Water Environment Services (WES) of Clackamas County funds Johnson Creek Watershed Council’s environmental outreach and service learning trips with schools in their district. JCWC’s Riparian Program Manager, Noah Jenkins, and Alexis Barton, the Outreach and Riparian Specialist, have engaged with students in WES’ district in various ways since the beginning of September. Have you ever been on a virtual watershed tour? Noah and Alexis visited Milwaukie High School to take them on one. A presentation that started at the peaceful headwaters of Johnson Creek journeyed down through various tributaries and notable areas around the watershed until its confluence into the Willamette. The ecology students were surprised to learn that the woody debris and rocky substrate now in the creek meant that, indeed, it is healthier and providing better habitat for the abundant wildlife of the watershed.
Virtual watershed tours aren’t the only way that WES is helping students connect to Johnson Creek. JCWC has worked with high school students from the Sabin-Schellenberg Center at a site known as Mystic Woods. Invasive Armenian (formerly known as Himalayan) blackberry was thriving right alongside the bank of Badger Creek, a tributary to Johnson Creek. Two classes in the Forestry Program came to help with restoration work, yielding several large piles of removed blackberry. Invasive species removal helps make way for the planting of native species, improving biodiversity and the health of the creek.
Students from Mt. Scott Learning Center, some of whom live in WES’ district, participate in monthly service learning trips with JCWC right along the main stem of Johnson Creek at both Mill Park (North Clackamas Parks & Recreation District) and the Springwater Corridor Trail from SE Linwood to Bell (Portland Parks and Recreation). During the beginning of the service learning trips, students gather data on the temperature, dissolved oxygen, creek depth, and the rate of the creek’s flow. In the spring, these students at Mt. Scott Learning Center will be studying environmental science, so the data collected now will be valuable for students to look back on, making the unit more relevant and engaging.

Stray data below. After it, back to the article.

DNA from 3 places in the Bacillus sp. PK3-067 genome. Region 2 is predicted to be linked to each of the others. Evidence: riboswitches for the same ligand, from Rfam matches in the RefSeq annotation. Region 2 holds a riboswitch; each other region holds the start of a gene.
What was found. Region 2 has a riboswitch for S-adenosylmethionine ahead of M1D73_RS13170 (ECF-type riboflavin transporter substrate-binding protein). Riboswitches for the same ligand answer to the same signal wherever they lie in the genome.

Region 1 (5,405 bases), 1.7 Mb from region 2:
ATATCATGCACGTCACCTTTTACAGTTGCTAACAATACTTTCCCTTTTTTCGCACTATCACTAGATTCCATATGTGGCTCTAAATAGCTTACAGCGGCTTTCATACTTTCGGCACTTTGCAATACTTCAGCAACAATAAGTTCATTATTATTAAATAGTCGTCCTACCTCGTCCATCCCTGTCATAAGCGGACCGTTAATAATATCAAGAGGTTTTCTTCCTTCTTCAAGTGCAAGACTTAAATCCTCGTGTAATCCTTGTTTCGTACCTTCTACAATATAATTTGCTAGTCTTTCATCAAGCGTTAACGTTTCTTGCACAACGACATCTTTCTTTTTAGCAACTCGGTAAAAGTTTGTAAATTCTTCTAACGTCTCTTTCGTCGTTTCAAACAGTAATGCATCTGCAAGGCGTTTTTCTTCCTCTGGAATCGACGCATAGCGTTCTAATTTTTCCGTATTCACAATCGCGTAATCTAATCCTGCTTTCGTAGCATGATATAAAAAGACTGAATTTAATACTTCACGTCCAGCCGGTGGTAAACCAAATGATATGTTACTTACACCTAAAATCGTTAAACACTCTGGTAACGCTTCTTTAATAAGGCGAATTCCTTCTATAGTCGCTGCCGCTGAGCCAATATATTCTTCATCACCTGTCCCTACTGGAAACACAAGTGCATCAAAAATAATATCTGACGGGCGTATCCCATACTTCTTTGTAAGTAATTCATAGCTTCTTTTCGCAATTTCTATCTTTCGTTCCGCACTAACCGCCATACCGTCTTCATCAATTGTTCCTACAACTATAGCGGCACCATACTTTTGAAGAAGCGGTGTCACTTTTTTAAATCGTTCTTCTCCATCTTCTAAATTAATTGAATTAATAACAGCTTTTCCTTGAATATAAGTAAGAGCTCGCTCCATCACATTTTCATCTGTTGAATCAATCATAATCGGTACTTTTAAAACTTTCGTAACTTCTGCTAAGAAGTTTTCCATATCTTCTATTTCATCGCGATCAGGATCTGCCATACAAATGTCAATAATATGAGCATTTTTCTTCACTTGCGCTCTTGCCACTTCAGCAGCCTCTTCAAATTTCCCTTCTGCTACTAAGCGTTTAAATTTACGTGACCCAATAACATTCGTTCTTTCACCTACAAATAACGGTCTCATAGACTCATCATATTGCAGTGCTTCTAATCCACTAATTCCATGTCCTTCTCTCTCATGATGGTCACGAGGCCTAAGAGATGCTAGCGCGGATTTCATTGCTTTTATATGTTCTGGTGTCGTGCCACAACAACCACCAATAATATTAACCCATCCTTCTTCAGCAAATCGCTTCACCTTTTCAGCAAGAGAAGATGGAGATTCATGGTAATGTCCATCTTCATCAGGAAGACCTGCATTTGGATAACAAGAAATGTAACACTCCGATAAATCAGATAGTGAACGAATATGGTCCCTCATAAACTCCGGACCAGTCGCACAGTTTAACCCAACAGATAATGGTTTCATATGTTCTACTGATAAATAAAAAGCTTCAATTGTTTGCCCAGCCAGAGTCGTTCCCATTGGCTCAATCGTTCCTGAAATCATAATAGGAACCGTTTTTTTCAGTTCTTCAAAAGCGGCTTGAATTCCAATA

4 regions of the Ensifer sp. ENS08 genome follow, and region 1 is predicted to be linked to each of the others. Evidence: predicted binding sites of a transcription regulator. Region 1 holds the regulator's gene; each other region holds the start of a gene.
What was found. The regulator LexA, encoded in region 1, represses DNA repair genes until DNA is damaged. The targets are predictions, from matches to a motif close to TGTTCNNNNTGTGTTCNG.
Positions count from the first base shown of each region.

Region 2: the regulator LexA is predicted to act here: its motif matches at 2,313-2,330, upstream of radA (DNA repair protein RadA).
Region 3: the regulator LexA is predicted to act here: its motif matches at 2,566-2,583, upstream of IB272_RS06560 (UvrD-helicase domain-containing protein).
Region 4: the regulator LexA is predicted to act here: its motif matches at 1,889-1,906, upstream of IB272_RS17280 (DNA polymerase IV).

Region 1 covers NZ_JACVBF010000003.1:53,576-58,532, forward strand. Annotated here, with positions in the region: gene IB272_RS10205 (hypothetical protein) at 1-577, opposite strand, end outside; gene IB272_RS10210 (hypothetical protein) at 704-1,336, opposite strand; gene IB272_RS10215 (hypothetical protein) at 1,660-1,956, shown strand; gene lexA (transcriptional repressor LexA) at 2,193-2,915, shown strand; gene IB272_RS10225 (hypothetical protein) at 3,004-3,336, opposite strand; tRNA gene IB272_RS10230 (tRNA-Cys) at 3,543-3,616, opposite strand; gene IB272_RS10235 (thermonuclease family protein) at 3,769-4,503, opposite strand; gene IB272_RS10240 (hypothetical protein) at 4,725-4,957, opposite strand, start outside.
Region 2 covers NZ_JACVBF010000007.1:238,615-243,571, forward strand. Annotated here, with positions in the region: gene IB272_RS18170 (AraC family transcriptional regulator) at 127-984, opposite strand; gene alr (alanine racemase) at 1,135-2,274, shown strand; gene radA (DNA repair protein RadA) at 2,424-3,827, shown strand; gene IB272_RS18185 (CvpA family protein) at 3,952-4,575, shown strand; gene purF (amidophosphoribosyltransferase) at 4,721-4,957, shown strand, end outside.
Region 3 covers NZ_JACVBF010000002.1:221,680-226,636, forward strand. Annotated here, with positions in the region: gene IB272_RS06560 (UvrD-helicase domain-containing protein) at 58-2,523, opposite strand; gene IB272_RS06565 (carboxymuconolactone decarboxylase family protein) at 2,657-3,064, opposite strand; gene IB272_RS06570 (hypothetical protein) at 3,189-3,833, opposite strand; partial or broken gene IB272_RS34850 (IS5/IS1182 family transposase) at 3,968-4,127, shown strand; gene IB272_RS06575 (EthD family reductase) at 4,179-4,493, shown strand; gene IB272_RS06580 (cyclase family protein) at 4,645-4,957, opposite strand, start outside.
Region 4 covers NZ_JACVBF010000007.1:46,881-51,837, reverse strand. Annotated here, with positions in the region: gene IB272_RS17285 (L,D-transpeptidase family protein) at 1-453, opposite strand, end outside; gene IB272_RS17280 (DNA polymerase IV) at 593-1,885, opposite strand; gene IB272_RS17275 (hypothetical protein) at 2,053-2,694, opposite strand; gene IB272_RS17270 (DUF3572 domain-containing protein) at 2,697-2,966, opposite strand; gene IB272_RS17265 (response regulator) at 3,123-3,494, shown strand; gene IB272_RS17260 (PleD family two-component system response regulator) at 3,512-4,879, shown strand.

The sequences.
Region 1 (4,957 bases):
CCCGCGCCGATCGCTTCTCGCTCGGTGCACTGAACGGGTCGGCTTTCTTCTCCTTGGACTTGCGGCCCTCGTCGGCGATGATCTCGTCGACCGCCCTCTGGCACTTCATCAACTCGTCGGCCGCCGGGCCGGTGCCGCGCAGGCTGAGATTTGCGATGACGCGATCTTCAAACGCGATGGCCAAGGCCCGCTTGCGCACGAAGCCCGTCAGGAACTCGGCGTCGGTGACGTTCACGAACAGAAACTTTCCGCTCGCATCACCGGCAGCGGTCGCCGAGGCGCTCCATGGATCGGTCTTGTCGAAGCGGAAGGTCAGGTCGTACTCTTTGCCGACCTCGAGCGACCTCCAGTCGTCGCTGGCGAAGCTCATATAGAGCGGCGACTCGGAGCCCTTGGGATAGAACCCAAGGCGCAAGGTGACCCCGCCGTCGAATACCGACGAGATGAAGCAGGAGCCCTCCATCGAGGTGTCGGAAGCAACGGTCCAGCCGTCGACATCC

After water testing, students walk over to the Springwater Trail site for hands-on restoration work. Trash pick-up and invasive species removal are what the students will be focusing on until springtime. In November, students removed several different invasive species growing there (Armenian blackberry, clematis, deadly nightshade, and more). The shovels intended for digging out root balls were useful as students uncovered a fantastic trophy: a grocery cart partially buried, with the root balls of the blackberry tangled in the cart itself! The site will be planted in the springtime, after several more service learning trips through which students will have been a part of the planning process by prepping the site. Planting is the ultimate goal that students agreed upon on their very first visit. This is some of the students’ second or third year returning to this site and they have developed a sense of ownership there, and their goals of removing invasive species to make way for planting will contribute to the health of the watershed.
These various service learning trips and educational outreach to schools wouldn’t be possible without the funding provided by WES. By engaging students in service learning or education around the creek, JCWC is able to encourage young people to feel connected to their watershed and to care for their environment.